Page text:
Previous research has reported that pulmonary impairments can reduce exercise capacity [40], and may also affect functional level and QOL [38]. Spinal mobility is also known to impair the QOL in patients with AS [26,37]. However, our study revealed that QOL and functional level were not related to spinal mobility, radiographic changes in the spine or PFT. This result may be related to reports that cardiopulmonary fitness is more important than is spinal mobility, chest expansion or lung capacity. Fisher et al. [4] reported that patients with AS may maintain an adequate work capacity by carrying out regular exercise with modest intensity, irrespective of spinal or chest wall immobility with reduced vital capacity. Another study has revealed that the functional capacity of patients with AS was not significantly influenced by spinal and chest wall immobility with a restrictive pulmonary pattern, as confirmed by PFT, and emphasized the role of moderate physical activity within an active lifestyle for maintaining exercise tolerance [14]. In this study, poorer perceived physical condition and more severe pain were significantly related with decreased QOL, more severe disease activity, greater impairments to functionality, and a higher degree of fatigue. This result implies that pain and perceived physical condition may both have an important role in QOL, functional capacity, and fatigue in patients with AS, although we should take into account that both the BASDAI and SF-36 include items related to pain and physical condition. That said, the results suggest that we may need to focus on pain management and encouraging AS patients to maintain good physical activity levels, in addition to improving spinal mobility or preventing structural changes of the spine.
This study has a limitation in that it was a cross-sectional study, and as such extended study in a larger population with a long-term follow-up will be required to confirm the relationship between the changes of each parameter assessed in this study. Considering additional parameters such as the maximum oxygen capacity would also be helpful in clarifying the role of cardiopulmonary fitness in this model.
In conclusion, this study shows that both spinal mobility and radiographic changes in the vertebral body may have a predictive value for pulmonary impairment in patients with AS, and can be applied to predict pulmonary function in clinical settings. We also suggest that providing appropriate pain management and recommending the maintenance of a good physical activity level may be important in improving the QOL and functional capability of patients with AS.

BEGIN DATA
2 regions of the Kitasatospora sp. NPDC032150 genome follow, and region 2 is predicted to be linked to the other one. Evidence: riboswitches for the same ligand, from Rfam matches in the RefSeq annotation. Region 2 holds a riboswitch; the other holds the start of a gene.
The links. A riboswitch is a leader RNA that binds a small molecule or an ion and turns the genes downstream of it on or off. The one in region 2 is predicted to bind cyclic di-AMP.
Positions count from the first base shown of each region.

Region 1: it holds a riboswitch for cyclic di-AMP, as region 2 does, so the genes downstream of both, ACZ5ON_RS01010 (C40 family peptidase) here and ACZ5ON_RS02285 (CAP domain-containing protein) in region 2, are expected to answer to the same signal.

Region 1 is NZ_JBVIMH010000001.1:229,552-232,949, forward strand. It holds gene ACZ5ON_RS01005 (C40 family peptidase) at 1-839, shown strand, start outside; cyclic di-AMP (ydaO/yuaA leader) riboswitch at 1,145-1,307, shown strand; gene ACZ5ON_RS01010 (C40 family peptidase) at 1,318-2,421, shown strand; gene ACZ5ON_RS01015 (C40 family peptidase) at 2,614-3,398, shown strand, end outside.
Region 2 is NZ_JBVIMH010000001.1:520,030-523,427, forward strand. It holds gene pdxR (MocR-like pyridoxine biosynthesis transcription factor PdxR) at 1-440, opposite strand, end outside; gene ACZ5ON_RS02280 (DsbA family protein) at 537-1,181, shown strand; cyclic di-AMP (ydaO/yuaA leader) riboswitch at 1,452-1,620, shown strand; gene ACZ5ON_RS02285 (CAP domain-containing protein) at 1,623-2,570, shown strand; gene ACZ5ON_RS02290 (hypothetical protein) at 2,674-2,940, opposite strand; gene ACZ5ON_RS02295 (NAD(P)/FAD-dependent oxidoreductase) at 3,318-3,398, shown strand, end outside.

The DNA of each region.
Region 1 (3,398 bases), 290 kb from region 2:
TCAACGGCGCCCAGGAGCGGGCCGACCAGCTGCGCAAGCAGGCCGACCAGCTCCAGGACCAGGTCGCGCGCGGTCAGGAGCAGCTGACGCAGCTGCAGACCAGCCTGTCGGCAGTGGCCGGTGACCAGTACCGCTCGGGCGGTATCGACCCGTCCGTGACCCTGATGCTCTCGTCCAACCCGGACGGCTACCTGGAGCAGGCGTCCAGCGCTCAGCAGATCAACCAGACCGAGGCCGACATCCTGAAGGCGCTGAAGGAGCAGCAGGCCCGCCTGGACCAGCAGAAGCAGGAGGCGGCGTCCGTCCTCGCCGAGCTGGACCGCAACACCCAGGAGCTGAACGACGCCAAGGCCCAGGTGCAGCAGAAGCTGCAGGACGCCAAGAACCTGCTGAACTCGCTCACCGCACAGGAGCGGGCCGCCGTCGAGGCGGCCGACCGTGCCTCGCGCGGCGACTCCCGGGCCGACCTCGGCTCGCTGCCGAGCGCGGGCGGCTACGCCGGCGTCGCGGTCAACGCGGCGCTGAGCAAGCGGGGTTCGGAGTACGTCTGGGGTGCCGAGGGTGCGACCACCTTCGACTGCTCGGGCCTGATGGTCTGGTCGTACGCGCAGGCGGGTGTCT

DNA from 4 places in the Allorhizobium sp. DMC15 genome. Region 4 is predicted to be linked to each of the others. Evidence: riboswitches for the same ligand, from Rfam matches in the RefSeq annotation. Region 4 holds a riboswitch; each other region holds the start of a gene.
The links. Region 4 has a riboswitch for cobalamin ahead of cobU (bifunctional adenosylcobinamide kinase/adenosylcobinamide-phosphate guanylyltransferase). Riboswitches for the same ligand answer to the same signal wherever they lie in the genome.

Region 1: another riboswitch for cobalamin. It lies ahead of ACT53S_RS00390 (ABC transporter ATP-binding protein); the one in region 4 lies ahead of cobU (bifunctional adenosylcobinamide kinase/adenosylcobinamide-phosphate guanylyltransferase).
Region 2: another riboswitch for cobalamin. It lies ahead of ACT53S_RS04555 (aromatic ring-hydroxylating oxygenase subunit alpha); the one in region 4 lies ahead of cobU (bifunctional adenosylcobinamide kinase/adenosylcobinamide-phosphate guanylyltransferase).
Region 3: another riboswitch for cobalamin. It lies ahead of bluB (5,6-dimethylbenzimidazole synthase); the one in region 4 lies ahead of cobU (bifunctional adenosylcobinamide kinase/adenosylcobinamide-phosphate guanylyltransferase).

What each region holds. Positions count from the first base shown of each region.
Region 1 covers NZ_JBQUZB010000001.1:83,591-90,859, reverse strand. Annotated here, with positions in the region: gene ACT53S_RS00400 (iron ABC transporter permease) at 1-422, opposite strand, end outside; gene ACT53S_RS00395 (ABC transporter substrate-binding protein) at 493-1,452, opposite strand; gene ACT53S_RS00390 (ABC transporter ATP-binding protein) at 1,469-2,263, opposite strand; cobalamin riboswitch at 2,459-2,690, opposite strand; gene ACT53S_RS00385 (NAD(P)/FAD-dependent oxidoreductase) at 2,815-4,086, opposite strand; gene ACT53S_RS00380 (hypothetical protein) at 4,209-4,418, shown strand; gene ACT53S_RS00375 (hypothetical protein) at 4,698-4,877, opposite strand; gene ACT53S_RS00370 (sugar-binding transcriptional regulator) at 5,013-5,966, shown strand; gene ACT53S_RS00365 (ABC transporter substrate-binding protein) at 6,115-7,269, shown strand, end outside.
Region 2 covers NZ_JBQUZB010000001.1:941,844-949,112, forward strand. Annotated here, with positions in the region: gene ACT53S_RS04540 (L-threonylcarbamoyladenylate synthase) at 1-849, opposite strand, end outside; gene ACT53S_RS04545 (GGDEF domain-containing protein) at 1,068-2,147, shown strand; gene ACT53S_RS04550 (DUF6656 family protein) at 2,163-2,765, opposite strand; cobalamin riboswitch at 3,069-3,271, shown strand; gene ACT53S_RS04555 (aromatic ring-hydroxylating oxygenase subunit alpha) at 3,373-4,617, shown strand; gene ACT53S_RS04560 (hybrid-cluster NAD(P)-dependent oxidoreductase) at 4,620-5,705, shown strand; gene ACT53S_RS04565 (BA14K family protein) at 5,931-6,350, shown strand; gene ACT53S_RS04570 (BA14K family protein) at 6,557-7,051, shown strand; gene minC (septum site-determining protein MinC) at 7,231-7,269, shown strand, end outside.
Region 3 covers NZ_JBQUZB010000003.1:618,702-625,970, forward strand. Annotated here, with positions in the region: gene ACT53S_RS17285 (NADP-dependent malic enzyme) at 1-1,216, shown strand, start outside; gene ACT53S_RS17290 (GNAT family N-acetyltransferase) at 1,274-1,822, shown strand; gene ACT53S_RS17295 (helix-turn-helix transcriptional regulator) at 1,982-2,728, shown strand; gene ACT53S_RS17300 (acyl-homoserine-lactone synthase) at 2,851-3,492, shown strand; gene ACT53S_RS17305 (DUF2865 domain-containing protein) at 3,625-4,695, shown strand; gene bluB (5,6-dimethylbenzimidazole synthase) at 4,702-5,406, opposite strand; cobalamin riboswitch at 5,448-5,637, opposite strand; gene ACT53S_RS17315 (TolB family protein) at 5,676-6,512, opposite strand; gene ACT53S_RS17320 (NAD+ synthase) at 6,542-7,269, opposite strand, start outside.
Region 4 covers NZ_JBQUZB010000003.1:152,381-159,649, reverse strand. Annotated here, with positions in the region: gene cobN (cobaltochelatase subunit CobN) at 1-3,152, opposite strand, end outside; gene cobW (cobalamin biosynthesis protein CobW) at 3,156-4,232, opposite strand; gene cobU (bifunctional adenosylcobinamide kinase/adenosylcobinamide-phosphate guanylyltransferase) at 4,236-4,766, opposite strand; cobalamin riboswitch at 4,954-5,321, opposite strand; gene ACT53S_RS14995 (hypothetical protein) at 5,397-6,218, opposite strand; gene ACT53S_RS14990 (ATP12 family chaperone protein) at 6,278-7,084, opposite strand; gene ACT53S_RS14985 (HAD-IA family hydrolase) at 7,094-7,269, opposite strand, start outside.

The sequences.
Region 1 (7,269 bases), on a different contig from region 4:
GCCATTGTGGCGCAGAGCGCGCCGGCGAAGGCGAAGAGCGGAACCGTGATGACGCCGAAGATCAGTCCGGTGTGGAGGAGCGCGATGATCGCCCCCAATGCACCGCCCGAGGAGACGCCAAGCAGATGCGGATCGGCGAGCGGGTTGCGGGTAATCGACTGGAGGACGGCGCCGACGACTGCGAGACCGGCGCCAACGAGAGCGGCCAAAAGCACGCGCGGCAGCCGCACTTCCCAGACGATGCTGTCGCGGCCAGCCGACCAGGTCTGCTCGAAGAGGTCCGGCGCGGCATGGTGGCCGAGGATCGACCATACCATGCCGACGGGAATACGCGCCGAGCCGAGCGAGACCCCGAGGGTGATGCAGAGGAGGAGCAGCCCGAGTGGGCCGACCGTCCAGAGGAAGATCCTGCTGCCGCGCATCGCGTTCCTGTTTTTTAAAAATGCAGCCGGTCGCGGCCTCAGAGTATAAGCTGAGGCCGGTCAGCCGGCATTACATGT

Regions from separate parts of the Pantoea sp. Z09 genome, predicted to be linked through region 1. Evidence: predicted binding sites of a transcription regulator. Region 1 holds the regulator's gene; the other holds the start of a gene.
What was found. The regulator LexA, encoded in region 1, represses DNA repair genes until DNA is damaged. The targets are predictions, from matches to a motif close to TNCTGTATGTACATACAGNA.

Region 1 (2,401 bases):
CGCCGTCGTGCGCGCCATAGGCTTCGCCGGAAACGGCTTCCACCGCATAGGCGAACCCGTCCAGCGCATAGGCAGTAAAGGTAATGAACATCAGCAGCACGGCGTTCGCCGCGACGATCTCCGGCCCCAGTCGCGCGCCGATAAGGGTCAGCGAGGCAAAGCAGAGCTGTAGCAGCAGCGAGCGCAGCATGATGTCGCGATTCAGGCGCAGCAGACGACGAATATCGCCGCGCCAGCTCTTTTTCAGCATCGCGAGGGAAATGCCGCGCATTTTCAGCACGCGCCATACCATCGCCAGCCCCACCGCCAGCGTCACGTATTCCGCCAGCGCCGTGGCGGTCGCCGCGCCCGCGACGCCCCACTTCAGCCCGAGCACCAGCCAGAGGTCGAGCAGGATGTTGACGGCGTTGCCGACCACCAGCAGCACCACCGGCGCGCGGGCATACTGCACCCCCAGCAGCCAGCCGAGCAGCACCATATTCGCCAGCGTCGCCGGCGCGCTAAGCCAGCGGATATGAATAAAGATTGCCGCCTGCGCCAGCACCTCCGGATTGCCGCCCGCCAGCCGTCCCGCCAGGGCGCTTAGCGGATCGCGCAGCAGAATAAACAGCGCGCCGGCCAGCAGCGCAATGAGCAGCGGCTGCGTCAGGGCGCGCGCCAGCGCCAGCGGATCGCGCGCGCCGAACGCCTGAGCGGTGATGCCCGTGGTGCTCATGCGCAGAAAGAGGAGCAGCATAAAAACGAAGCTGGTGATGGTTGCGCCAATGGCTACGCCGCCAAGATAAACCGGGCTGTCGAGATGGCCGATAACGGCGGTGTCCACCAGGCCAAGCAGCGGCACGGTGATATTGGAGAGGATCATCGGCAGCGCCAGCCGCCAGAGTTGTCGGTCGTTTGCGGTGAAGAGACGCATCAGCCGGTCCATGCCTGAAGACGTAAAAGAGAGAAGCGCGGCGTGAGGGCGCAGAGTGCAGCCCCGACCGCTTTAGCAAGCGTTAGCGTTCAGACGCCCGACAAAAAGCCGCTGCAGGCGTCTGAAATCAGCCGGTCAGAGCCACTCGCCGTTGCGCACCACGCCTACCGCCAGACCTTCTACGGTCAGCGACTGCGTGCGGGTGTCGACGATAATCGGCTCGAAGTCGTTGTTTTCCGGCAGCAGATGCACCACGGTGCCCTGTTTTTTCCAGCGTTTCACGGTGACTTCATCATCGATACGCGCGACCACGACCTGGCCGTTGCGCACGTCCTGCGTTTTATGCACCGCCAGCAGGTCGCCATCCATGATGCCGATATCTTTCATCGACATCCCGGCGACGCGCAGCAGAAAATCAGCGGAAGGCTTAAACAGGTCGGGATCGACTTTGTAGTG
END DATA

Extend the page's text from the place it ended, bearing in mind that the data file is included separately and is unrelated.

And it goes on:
CONFLICTS OF INTEREST

No potential conflict of interest relevant to this article was reported.

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Table 1
Demographic characteristics, spinal mobility, pulmonary function, and mSASSS of participants
arm-37-675-i001.jpg

Values are presented as mean±standard deviation.

BMI, body mass index; ROM, range of motion; C and T-L spine, cervical and thoracolumbar spine; FEV1, forced expiratory volume in one second; FVC, forced vital capacity; mSASSS, modified Stoke Ankylosing Spondylitis Spinal Score.

Table 2
Variables related to quality of life, disease activity, functional level, fatigue, and pain (n=26)
arm-37-675-i002.jpg

Values are presented as mean±standard deviation.

BASDAI, Bath Ankylosing Spondylitis Disease Activity Index; BASFI, Bath Ankylosing Spondylitis Functional Index; MAF, Multidimensional Assessment of Fatigue.

Table 3
Correlation between mSASSS and spinal mobility
arm-37-675-i003.jpg

mSASSS, Modified Stoke Ankylosing Spondylitis Spinal Score; ROM, range of motion; C and T-L spine, cervical and thoracolumbar spine.

a)Spearman correlation coefficient.

Table 4
Correlation between PFT and other variables (unit, % of prediction)
arm-37-675-i004.jpg

Spearman correlation coefficients.

FEV1, forced expiratory volume in one second; FVC, forced vital capacity; ROM, range of motion; C and T-L spine, cervical and thoracolumbar spine; mSASSS, modified Stoke Ankylosing Spondylitis Spinal Score; BMI, body mass index.

*p<0.05, **p<0.01.

Table 5
Quality of life, disease activity, functional level, fatigue, and perceived physical condition and pain: the relationship to other variables
arm-37-675-i005.jpg

Spearman correlation coefficients.

SF-36, SF-36 Health Survey; BASDAI, Bath Ankylosing Spondylitis Disease Activity Index; BASFI, Bath Ankylosing Spondylitis Functional Index; MAF, Multidimentional Assessment Of Fatigue; ROM, range of motion; C and T-L spine, cervical and thoracolumbar spine; mSASSS, modified Stoke Ankylosing Spondylitis Spinal Score; FEV1, forced expiratory volume in one second; FVC, forced vital capacity; BMI, body mass index.

a)Level of perceived physical condition or severity of pain over 1 week, using numeric scales from 0 (the best condition or no pain) to 10 (the worst condition or the most severe pain possible). *p<0.05, **p<0.01.